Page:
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22 March 2017


Haematologists have reported the first known case of a patient with congenital dyserythropoietic anaemia being cured with an allogeneic hematopoietic stem cell transplant.

This inherited condition causes ineffective erythropoiesis. It involves abnormal marrow morphology and genetic mutations. Patients can be heavily dependent on transfusions.

Dr Damiano Rondelli of the University of Illinois at Chicago, USA, wrote in Bone Marrow Transplantation on Monday (20 March), that: 'To our knowledge, allogeneic hematopoietic stem cell transplant has never been reported in adult congenital dyserythropoietic anaemia patients.

'Here we report the first adult patient cured of congenital dyserythropoietic anaemia by means of a matched unrelated donor non-myeloablative allogeneic stem cell transplant utilising post-transplant high-dose cyclophosphamide as graft-versus-host-disease prophylaxis.'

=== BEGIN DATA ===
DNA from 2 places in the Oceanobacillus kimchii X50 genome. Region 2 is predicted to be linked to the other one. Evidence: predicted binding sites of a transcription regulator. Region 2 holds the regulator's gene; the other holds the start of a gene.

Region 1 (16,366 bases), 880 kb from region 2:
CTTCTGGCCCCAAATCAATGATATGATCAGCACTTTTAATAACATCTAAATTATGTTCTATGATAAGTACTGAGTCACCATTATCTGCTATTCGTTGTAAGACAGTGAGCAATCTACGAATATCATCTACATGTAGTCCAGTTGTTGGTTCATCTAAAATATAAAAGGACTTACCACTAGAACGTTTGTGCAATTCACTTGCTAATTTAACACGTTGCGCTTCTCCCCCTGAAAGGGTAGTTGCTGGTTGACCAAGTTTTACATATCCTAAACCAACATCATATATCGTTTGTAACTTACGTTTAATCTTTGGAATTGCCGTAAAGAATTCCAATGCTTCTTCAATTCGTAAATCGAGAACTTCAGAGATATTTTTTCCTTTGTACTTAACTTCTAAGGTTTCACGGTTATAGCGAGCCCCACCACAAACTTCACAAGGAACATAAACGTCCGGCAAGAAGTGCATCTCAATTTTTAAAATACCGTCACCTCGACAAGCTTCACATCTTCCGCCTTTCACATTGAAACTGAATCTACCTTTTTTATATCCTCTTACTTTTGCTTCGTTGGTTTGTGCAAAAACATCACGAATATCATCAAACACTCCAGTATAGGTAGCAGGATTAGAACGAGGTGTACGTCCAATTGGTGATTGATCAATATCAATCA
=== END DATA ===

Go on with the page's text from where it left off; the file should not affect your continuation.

This technique avoids the use of high-dose chemotherapy and radiation in preparation for the stem cell transplant. It allowed the transplanted cells to take over the patient's bone marrow without the need for toxic agents to eliminate the patient's own cells before the transplant.

Dr Rondelli says this method can be used even in patients who have suffered from the disorder for a long time, and may have organ damage.

He says: 'For many adult patients with a blood disorder, treatment options have been limited because they are often not sick enough to qualify for a risky procedure, or they are too sick to tolerate the toxic drugs used alongside a standard transplant.

'This procedure gives some adults the option of a stem cell transplant which was not previously available. It may represent a safe therapeutic strategy to treat adult patients with many types of congenital anaemias - perhaps the only possible cure.'

Source: Oh, A. et al. Non-myeloablative allogeneic stem cell transplant with post-transplant cyclophosphamide cures the first adult patient with congenital dyserythropoietic anemia. Bone Marrow Transplantation 20 March 2017 doi: 10.1038/bmt.2017.17

Link: http://www.nature.com/bmt/journal/vaop/ncurrent/full/bmt201717a.html


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